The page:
News & Updates

7 Ways to Get HOA Resident and Guest Parking Under Control

Whether you’re at a condo community or a single-family home HOA, parking doesn’t have to be a headache.

We know HOA parking—and getting residents and guests to comply with the rules—can be difficult. Sometimes you just can’t get residents to park where they’re supposed to. Or maybe residents have too many cars, or their visitors stay too long, taking up all the guest spaces.

Whether you’re at a condo community or a single-family home HOA, parking doesn’t have to be a headache. We’ve put together some tips to simplify your processes and get resident and guest parking under control.

The Basics of HOA Parking Management

HOA Resident Parking

HOAs can make their own rules for resident parking. They can limit parking spaces per household, create parking areas for residents only, or make people pay for parking spaces. Some HOAs use a combination of software tools, window decals, warnings, and towing to enforce their parking rules.

HOA Guest Parking

HOAs have many ways to manage guest parking. They can issue parking permits, use online car registration tools, set time limits, or require guests to park in certain areas. Some HOAs charge guests fees for parking, especially if they have limited parking space and want to keep more spaces for residents.

These tips can help your HOA  manage both resident and guest parking more effectively.

1. Establish clear rules and set time limits

The number one thing you can do to make sure your rules are understood is to establish both clear and simple rules.

Oftentimes, we see HOAs use parking rules like “guest vehicles must be moved every 48 hours.” This can be vague, and people frequently take advantage of this. We recommend setting time limits per home, such as 72 hours of free guest parking per month.

The time you allot to each household will depend on the ratio of guest spaces you have to homes. Per-home limits prevent one household from overusing the guest spaces, making parking fair for all residents who want to have guests over.

Once you determine your parking rules, make sure you update your CC&Rs (consult your attorney as needed) or create a parking plan and communicate any changes in parking policy to residents. Our experienced HOA team is happy to consult with you and help you figure out the best parking plan* for your community.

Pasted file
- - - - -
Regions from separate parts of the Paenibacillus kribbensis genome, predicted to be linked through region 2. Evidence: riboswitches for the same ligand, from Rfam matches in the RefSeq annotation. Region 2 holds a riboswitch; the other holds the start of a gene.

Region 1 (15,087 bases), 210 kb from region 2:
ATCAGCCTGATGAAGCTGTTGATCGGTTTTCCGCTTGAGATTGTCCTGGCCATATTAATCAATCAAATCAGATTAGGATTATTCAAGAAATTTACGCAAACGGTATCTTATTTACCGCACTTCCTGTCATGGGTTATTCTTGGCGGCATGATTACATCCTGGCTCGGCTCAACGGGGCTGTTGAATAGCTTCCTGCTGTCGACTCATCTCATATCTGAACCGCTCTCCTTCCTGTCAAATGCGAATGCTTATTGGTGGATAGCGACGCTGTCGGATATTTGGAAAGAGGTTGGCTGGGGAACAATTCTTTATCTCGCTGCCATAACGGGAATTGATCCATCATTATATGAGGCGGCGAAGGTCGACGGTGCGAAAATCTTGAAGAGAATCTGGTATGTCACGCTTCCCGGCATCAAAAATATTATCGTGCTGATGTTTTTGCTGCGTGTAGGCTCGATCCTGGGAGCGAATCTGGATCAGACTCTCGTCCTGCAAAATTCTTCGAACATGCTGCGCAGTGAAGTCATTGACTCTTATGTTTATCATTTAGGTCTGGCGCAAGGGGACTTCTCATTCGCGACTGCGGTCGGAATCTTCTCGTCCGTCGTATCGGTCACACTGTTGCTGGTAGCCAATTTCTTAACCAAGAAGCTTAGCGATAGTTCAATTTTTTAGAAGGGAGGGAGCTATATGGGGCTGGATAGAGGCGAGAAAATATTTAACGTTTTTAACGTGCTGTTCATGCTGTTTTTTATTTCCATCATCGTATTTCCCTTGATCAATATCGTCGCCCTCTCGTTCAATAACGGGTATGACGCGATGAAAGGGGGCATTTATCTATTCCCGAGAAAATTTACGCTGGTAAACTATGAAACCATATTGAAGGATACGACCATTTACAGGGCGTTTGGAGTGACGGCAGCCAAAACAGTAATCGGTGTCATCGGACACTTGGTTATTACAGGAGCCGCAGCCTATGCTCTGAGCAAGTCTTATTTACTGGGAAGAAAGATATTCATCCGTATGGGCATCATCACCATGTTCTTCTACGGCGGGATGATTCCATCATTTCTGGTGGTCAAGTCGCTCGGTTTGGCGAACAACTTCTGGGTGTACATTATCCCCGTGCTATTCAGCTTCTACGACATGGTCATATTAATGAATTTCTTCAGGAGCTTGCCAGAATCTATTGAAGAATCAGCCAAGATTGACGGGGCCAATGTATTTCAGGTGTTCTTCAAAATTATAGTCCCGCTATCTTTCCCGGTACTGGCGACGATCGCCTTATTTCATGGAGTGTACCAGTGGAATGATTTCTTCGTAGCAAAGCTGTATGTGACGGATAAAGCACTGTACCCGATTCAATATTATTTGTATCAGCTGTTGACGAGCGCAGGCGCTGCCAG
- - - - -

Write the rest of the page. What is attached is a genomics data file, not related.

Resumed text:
Common HOA Resident and Visitor Parking Rules

Many HOAs require visitors to park in specific areas, ask them to register their vehicles, set time limits, or charge fees. HOAs also sometimes ask residents not to park in guest spaces or limit the number of cars per household. If someone breaks the parking rules, the HOA can give warnings and tow the car at the owner’s expense.

2. Make it easy for guests to register for parking

You’ll find the most success with guest parking if you simplify the way guests (or their hosts) register for parking time. By using a 24/7 online parking registration like Parking Boss’ Parking Attendant, guests can quickly create an electronic parking permit. An online parking registration system makes it possible for management, board members, and enforcement to see all active parking permits.

With Parking Attendant, guests can read the parking rules, ensuring they are fully aware of how long they can park, and choose to receive text or email notifications regarding their remaining parking time. It not only gives guests and residents an opportunity to follow the rules but simplifies the process of overseeing who is authorized to park.

3. Identify and track resident vehicles

If you manage a condo community, consider assigning window decals to resident vehicles for visual identification. Our Smart Decals make it even easier to validate who the vehicle belongs to and where they’re supposed to park (if assigned spaces are applicable). A quick scan of the decal’s unique barcode is all it takes.